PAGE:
Cannonball Read IV

A bunch of Pajibans reading and reviewing and honoring AlabamaPink.

Quorren’s #CBR4 Review #27 One Hundred Years of Solitude by Gabriel Garcia Marquez

I’m just going to come straight out and I say I loathed this book.  With such accolades as a Nobel Prize and part of Oprah’s Book Club, I expected something…that wasn’t this.  It’s hard to articulate my opinion of the book because the book is so nebulous.

The book is about the Buendia family and their town, Maconda.  The patriarch, Jose Acadio Buendia, kills a man and leaves his hometown with his wife and their close friends and family.  They trample through the Colombian jungle and eventually settle in a city they call Maconda.  The story follows that family as their actions impact the town.  That’s the extent of the plot.

The book relies heavily on context; I found out later that the book is part allegorical and Maconda can be seen as Columbia itself during its political upheavals.  Without extensive knowledge of the history of Columbia, many of the themes went right over my head.  Another cultural tradition, naming generations after their ancestors, left me constantly flipping pages trying to figure out which Aureliano or Jose Arcadio was still alive and doing things.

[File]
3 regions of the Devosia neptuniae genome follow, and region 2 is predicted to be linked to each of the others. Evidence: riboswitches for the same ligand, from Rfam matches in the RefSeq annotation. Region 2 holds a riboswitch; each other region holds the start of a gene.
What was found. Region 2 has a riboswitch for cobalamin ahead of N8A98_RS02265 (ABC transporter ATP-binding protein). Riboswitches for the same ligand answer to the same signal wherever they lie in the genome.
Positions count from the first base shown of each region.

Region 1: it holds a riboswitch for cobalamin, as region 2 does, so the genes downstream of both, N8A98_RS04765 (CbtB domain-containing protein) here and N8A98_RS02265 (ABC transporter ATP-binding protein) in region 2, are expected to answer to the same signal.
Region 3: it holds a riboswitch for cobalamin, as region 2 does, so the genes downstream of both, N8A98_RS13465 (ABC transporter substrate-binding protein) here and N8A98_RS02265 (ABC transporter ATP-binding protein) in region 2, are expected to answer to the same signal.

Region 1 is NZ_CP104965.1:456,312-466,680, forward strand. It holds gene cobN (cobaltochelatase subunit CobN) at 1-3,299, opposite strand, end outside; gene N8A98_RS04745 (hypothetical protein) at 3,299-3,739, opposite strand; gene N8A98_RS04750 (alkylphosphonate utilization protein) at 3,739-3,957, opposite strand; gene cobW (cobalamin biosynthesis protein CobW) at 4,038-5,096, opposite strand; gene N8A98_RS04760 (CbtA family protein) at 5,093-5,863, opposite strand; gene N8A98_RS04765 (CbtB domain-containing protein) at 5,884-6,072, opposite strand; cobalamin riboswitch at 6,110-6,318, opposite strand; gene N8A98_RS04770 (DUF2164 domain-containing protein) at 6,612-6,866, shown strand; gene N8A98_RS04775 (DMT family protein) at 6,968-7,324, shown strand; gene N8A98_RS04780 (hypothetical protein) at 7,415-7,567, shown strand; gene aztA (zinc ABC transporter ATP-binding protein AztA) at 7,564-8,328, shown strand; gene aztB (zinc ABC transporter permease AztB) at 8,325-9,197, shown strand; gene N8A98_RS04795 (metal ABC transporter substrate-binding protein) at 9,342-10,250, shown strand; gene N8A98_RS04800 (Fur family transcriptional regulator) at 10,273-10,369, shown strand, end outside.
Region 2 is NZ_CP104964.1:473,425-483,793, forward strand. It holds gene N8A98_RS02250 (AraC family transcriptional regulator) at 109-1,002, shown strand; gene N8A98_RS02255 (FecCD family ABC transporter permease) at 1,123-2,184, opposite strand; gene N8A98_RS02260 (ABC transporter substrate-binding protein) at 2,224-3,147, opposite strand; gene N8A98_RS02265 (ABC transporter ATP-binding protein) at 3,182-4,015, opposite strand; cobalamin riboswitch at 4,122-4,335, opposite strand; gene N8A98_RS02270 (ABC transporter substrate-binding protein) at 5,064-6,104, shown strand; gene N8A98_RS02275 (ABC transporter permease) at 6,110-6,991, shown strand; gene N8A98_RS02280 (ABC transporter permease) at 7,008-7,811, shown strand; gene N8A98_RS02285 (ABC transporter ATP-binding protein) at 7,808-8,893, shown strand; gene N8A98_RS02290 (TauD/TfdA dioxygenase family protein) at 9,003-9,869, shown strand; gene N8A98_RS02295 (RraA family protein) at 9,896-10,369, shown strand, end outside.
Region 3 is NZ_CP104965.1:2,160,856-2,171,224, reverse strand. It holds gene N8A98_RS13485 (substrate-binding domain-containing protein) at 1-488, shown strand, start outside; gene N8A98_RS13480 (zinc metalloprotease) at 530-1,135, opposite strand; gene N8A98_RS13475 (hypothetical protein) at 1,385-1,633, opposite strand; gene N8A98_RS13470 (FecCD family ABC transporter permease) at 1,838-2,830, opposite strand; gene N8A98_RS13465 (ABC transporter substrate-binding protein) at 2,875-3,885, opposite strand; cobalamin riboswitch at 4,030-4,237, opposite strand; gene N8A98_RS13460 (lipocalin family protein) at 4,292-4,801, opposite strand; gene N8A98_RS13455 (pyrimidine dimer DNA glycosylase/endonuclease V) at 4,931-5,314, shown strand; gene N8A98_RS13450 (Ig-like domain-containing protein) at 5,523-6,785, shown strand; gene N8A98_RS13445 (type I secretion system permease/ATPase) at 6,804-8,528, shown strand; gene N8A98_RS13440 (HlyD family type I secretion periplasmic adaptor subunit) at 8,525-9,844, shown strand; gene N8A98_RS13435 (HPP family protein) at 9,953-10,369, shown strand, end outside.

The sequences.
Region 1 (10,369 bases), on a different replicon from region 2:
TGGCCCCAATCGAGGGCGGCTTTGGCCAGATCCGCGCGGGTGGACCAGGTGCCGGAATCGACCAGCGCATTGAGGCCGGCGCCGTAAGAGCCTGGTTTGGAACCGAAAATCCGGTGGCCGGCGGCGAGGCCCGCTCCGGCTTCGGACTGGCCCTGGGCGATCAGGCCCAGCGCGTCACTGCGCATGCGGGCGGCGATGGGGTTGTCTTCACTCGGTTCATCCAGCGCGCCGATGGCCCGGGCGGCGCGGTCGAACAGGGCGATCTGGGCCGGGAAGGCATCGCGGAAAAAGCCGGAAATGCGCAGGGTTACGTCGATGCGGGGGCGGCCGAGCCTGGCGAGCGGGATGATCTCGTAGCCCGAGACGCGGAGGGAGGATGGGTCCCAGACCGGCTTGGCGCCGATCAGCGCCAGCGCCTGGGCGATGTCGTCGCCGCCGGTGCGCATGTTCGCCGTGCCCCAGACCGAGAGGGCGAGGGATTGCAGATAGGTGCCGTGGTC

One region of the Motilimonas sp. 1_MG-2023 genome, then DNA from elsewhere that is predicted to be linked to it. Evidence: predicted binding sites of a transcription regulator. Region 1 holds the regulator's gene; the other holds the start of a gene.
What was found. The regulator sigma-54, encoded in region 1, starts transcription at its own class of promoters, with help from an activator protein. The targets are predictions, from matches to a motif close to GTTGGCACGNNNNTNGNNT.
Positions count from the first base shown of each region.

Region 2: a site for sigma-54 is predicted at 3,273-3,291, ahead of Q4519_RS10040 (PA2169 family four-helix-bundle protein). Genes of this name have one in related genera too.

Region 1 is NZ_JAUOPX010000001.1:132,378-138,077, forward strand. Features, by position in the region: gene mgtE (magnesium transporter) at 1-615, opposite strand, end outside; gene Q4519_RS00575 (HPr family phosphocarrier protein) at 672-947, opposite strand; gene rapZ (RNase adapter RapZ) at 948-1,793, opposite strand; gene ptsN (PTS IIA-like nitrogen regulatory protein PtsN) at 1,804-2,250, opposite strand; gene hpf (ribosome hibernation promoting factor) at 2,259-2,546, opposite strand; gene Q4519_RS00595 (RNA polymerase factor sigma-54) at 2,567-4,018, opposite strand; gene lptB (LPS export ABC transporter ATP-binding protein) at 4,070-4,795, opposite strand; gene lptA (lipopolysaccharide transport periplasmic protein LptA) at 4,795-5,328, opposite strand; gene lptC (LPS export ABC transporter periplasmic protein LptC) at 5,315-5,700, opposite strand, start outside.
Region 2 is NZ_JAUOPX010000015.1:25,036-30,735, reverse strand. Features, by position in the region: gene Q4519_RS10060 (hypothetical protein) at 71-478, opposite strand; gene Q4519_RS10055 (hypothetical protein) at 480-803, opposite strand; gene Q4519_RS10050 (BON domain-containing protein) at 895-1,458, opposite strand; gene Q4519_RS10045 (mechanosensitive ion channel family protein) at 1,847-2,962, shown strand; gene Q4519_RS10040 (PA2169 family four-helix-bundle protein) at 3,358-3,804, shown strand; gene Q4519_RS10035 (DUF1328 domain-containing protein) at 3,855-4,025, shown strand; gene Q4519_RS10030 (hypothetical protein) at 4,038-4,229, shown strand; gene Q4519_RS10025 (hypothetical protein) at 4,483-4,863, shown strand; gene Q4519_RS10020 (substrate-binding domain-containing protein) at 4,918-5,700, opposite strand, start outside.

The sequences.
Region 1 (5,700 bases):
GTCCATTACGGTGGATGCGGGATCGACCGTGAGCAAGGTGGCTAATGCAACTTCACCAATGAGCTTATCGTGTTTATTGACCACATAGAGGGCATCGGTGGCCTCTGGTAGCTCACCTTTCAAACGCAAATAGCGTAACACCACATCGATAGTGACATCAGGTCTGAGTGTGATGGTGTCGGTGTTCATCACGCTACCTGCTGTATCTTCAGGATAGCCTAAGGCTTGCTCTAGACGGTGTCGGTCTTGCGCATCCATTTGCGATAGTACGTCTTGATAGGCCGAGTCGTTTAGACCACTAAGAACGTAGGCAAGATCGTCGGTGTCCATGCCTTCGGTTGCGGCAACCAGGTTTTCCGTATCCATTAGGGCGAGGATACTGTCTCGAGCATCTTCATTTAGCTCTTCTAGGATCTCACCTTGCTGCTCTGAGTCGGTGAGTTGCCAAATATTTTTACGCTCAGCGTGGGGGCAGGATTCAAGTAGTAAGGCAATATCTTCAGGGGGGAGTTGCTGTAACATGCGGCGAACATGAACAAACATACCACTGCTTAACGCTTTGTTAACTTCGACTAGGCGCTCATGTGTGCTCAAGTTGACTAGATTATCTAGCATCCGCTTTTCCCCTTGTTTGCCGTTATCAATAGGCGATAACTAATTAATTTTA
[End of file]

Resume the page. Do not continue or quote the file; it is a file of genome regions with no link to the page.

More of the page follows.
There were some that were blatant enough for me to latch onto.  A frequent theme is the notion of history repeating itself.  The generations of Buendias continue the same mistakes of their ancestors, thereby condemning Maconda to its eventually demise.  Paradoxically, Maconda needs the Buendias to survive.  The town thrives when the Buendias thrive.  The founding family and the town are locked into a symbiotic relationship.  Which brings me to the next theme, solitude and isolation.  The family insulates themselves so much that they never see how much the effect the town.  This isn’t a place that grows lead characters; although the books isn’t meta aware, the townspeople seem to know that the main characters are the Buendias.  The fatalism that surrounds the town bleeds through the pages.  It’s really not a book to read if you are looking for something uplifting.

P.S.  I apologize where accent marks are missing; my keyboard doesn’t seem to know the codes for it.

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One thought on “Quorren’s #CBR4 Review #27 One Hundred Years of Solitude by Gabriel Garcia Marquez

  1. alwaysanswerb on said:

    The naming definitely makes this one infinitely tough to read. I liked it, at the end of the day, but I feel you on the flipping back and forth and frustration.

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